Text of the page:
If you’re an American citizen traveling out of the country, you have to have a passport to be allowed into somewhere else, right? While that’s mostly true, there are some exceptions. Some are independent countries, while others are U.S. territories that largely operate independently.
Note: Before you visit any of these places, make sure you look into what the entry requirements are. For example, you may need an enhanced ID or proof of certain vaccinations.
1. Puerto Rico
This Caribbean island is a U.S. territory, but it has a feel unlike any U.S. state, making it a popular travel destination. Its landscape is known for mountains, waterfalls, and rainforests. San Juan, the capital, features hotels, beach bars, and casinos.
Canada is the world’s second-largest country in area and has the world’s longest coastline, so there’s plenty to explore. Although you can visit without a passport, certain conditions apply. For example, you cannot fly in without a passport.
Famous for its pink-sand beaches, the island paradise of Bermuda is a British territory. The culture is a blend of American and British, and Bermuda is a popular cruise and resort destination.
4. Northern Marianas Islands
This U.S. commonwealth is located in the Pacific Ocean. Its attractions include mountains, sandy beaches, coral reefs, sandy beaches, and WWII battle sites.
Sharing the Caribbean island Hispaniola with the Dominican Republic, Haiti is an independent nation. A 2010 earthquake ravaged the country, but plenty of historic structures and features survived.
With an enhanced driver’s license or passport card, you can enter this beautiful and historic country to our south without a passport. This is thanks to the Western Hemisphere Travel Initiative.
If you travel to this Caribbean island by plane, you’ll need a passport. However, one isn’t required if you visit by ship, and there are three ports that cruise ships can dock at: Port Antonio, Ocho Rios, and Montego Bay. All provide access to bars, shopping, and lovely beaches.
8. American Samoa
7 South Pacific islands make up this U.S. territory. At the National Park of American Samoa, you can explore tropical scenery such as beaches, reefs, and rainforests. Entry requirements became more stringent in 2022, but you can still visit without a passport if you meet certain conditions.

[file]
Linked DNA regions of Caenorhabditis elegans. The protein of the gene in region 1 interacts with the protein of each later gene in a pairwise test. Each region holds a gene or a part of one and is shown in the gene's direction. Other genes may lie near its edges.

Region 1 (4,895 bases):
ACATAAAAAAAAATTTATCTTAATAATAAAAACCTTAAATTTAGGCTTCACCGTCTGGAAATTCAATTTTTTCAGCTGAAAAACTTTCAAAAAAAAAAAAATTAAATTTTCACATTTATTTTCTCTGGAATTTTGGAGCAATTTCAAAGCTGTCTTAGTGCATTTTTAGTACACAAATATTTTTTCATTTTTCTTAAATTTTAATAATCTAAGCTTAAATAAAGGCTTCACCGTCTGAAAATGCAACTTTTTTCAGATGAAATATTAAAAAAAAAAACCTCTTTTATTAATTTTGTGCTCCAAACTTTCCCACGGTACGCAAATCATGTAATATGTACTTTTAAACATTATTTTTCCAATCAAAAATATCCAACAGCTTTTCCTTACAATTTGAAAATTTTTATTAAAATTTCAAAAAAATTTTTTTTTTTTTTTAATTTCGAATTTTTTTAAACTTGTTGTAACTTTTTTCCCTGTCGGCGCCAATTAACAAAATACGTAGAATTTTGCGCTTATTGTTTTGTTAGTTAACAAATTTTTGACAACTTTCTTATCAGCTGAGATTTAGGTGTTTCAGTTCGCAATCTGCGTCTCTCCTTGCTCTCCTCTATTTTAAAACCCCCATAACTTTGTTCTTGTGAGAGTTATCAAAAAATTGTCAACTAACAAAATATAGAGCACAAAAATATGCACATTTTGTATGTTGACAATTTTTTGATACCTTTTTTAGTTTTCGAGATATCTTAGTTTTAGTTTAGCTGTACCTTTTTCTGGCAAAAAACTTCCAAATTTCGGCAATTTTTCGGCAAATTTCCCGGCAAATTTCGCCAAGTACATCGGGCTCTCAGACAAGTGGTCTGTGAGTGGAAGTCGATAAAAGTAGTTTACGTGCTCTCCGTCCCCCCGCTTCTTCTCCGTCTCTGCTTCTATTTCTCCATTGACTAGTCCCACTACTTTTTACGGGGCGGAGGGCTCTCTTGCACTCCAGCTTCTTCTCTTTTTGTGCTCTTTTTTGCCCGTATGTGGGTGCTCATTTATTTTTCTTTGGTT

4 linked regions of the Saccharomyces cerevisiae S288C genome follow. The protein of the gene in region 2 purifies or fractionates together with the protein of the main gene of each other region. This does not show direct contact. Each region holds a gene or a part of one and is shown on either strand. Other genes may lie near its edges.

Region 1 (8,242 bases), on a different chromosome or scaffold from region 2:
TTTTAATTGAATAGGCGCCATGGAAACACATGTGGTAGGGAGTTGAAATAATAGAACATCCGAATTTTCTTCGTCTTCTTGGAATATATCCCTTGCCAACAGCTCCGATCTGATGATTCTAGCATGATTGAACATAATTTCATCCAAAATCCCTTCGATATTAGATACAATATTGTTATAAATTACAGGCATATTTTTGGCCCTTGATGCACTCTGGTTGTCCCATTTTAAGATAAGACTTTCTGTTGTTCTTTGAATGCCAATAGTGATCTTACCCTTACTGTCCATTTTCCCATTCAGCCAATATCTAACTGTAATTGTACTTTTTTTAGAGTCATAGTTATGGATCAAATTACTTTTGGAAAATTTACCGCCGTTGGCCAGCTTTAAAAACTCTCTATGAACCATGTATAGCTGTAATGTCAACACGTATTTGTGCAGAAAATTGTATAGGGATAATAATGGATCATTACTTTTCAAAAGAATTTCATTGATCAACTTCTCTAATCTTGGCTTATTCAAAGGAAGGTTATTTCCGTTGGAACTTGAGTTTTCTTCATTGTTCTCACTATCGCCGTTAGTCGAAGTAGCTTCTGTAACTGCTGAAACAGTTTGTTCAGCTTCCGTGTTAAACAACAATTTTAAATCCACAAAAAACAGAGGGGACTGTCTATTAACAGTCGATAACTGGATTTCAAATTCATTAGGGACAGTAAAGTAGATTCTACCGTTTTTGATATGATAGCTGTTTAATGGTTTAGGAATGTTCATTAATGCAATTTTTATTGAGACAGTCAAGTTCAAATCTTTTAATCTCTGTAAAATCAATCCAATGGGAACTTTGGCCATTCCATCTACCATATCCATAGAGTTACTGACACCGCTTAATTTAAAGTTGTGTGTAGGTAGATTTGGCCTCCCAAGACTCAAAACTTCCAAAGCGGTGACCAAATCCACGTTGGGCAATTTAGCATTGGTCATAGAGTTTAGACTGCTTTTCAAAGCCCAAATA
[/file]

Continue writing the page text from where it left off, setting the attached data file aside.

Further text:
9. U.S. Virgin Islands
Since these islands are a U.S. territory, you won’t need a passport to enter, but you will need the proper required ID, so be sure to check into that beforehand. Once you’re there, enjoy the white-sand beaches, reefs, and rolling hills covered in lush plant growth.
With proof of citizenship or proper ID, a U.S. citizen can enter this U.S. island territory in the Western Pacific without a passport. Once the site of key fighting in WWII, Guam is now better known for its villages, latte-stone pillars, and tropical beaches, but you can still connect with its WWII past at the War in the Pacific National Historical Park.
11. The Bahamas
The Commonwealth of the Bahamas is an island country in the West Indies of the North Atlantic. Altogether, the islands comprise 97% of the land in the Lucayan Archipelago. Although parts of the Bahamas lie just above the Tropic of Cancer, the nation is considered a tropical one, and it is a popular destination for vacationers and cruises.
12. Turks and Caicos
Forty low-lying coral islands make up this tropical archipelago just southeast of the Bahamas. It’s a British territory regarded as an island paradise. Scuba divers, in particular, prize this destination for its 12-mile barrier reef on the north shore of Provo, one of the gateway islands, and for an underwater wall off Grand Turk Island. The wall, often called the Grand Canyon of the Caribbean, results from a sudden dropoff in the ocean floor and goes down 7,000’ deep.
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Robert Sihler is an educator, freelance writer, and rock climbing guide and instructor living with his family in Driftwood, Texas. In his spare time, he enjoys reading fiction, streaming films, completing crossword puzzles, and rock climbing. When he goes on vacation, he likes to visit the mountains of the West and climb remote, obscure peaks that have seen few or no prior ascents.